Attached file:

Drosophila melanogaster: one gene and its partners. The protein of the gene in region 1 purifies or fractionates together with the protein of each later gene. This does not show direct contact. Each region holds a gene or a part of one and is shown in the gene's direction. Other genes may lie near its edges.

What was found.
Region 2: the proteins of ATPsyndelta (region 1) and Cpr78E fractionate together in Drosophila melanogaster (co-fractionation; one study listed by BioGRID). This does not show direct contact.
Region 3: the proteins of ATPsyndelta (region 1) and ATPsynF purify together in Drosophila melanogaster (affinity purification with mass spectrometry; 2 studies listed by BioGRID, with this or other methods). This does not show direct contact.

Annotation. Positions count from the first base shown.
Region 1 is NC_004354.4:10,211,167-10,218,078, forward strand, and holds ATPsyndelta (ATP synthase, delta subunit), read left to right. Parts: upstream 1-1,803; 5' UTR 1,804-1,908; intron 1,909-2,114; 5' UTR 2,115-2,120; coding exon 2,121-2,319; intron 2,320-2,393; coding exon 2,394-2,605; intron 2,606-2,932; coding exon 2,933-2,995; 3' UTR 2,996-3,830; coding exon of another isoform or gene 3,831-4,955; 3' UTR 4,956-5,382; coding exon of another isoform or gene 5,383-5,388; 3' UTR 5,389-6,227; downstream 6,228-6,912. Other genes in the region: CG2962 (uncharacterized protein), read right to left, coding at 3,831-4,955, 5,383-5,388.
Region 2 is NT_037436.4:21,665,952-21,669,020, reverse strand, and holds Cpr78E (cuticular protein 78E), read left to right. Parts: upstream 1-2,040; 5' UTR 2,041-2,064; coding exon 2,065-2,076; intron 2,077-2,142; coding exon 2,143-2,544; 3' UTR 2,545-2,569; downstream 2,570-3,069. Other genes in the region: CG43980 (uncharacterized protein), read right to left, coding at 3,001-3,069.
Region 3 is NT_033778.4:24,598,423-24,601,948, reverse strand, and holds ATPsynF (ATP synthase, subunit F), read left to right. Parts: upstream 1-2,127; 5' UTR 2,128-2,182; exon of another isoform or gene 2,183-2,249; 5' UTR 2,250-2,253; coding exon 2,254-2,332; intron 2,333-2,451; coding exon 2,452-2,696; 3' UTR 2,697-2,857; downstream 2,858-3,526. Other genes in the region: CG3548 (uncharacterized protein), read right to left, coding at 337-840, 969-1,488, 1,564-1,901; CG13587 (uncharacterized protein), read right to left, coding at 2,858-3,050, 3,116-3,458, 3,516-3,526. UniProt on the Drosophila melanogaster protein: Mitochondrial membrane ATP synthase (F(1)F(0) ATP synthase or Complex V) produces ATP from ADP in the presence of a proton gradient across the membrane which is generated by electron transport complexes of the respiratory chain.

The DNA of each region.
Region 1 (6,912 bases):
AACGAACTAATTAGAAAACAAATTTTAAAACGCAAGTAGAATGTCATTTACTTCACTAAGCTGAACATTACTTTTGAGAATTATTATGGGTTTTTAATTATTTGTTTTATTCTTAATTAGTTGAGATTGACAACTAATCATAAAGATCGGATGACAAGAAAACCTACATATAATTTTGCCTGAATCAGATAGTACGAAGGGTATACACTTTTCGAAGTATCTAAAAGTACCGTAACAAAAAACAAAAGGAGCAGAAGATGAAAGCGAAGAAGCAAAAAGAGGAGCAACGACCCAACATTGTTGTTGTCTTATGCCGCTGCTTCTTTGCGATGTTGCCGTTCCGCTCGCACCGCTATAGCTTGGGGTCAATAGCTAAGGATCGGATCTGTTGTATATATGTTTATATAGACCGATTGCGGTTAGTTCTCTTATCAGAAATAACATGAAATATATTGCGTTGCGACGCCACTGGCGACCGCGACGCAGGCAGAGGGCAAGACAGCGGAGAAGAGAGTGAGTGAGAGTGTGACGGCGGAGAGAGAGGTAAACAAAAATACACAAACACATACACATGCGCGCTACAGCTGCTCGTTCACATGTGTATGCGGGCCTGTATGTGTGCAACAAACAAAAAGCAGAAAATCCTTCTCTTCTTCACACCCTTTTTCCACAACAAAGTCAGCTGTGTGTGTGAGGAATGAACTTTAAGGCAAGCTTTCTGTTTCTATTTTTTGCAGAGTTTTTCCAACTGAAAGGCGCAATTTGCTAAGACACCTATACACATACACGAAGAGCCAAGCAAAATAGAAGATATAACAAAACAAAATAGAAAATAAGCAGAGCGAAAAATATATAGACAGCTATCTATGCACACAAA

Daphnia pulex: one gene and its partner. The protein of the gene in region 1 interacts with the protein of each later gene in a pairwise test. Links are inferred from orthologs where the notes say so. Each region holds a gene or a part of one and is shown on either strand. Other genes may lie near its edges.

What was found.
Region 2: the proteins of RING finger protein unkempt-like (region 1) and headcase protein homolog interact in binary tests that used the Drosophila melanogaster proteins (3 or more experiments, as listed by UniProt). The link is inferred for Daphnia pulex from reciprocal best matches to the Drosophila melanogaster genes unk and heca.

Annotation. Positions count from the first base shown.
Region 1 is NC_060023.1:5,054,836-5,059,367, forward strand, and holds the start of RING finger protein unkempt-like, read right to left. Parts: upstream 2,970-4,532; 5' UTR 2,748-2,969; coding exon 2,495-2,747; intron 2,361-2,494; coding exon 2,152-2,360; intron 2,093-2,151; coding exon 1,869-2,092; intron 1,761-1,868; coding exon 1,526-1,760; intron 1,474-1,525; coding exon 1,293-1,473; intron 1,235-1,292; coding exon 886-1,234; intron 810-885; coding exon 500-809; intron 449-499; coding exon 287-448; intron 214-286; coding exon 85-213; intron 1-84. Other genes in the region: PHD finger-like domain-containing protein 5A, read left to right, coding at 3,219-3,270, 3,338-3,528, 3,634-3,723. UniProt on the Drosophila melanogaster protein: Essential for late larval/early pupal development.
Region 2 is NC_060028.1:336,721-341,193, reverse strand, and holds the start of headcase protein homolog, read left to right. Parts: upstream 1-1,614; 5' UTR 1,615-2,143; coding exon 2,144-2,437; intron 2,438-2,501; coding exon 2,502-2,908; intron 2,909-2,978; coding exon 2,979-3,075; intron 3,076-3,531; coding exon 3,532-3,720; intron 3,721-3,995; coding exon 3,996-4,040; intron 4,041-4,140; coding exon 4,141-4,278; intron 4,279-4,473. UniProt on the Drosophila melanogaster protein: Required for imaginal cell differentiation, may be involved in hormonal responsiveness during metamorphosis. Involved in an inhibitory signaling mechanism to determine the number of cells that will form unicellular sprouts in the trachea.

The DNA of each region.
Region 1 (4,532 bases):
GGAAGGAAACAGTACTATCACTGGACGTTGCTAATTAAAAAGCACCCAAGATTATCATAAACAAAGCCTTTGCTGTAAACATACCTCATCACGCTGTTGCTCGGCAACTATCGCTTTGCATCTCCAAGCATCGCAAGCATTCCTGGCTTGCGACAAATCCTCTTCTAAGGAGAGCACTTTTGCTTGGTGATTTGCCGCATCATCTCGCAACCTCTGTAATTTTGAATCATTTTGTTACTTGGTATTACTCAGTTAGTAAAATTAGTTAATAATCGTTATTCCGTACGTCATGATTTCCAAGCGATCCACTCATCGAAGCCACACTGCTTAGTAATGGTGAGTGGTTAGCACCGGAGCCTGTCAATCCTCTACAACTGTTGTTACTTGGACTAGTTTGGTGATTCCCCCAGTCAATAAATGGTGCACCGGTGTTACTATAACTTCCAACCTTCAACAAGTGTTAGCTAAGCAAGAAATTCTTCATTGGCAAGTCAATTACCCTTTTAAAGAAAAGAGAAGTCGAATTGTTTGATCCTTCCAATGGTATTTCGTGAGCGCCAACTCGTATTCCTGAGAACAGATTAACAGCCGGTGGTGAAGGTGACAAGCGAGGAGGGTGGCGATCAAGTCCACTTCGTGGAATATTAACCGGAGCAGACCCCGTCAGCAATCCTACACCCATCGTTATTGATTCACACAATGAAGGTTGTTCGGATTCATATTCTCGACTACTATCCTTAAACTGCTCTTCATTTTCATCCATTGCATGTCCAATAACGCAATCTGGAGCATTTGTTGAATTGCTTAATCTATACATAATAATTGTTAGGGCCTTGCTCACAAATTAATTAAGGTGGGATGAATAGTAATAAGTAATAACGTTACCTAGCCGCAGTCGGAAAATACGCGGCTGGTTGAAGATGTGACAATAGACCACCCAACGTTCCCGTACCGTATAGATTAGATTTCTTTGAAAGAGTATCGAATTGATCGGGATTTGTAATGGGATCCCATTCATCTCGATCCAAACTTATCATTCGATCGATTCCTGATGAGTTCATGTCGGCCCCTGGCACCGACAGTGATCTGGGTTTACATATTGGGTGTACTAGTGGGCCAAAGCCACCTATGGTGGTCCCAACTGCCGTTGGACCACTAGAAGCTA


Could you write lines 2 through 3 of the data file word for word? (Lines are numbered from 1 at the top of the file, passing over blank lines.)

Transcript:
What was found.
Region 2: the proteins of ATPsyndelta (region 1) and Cpr78E fractionate together in Drosophila melanogaster (co-fractionation; one study listed by BioGRID). This does not show direct contact.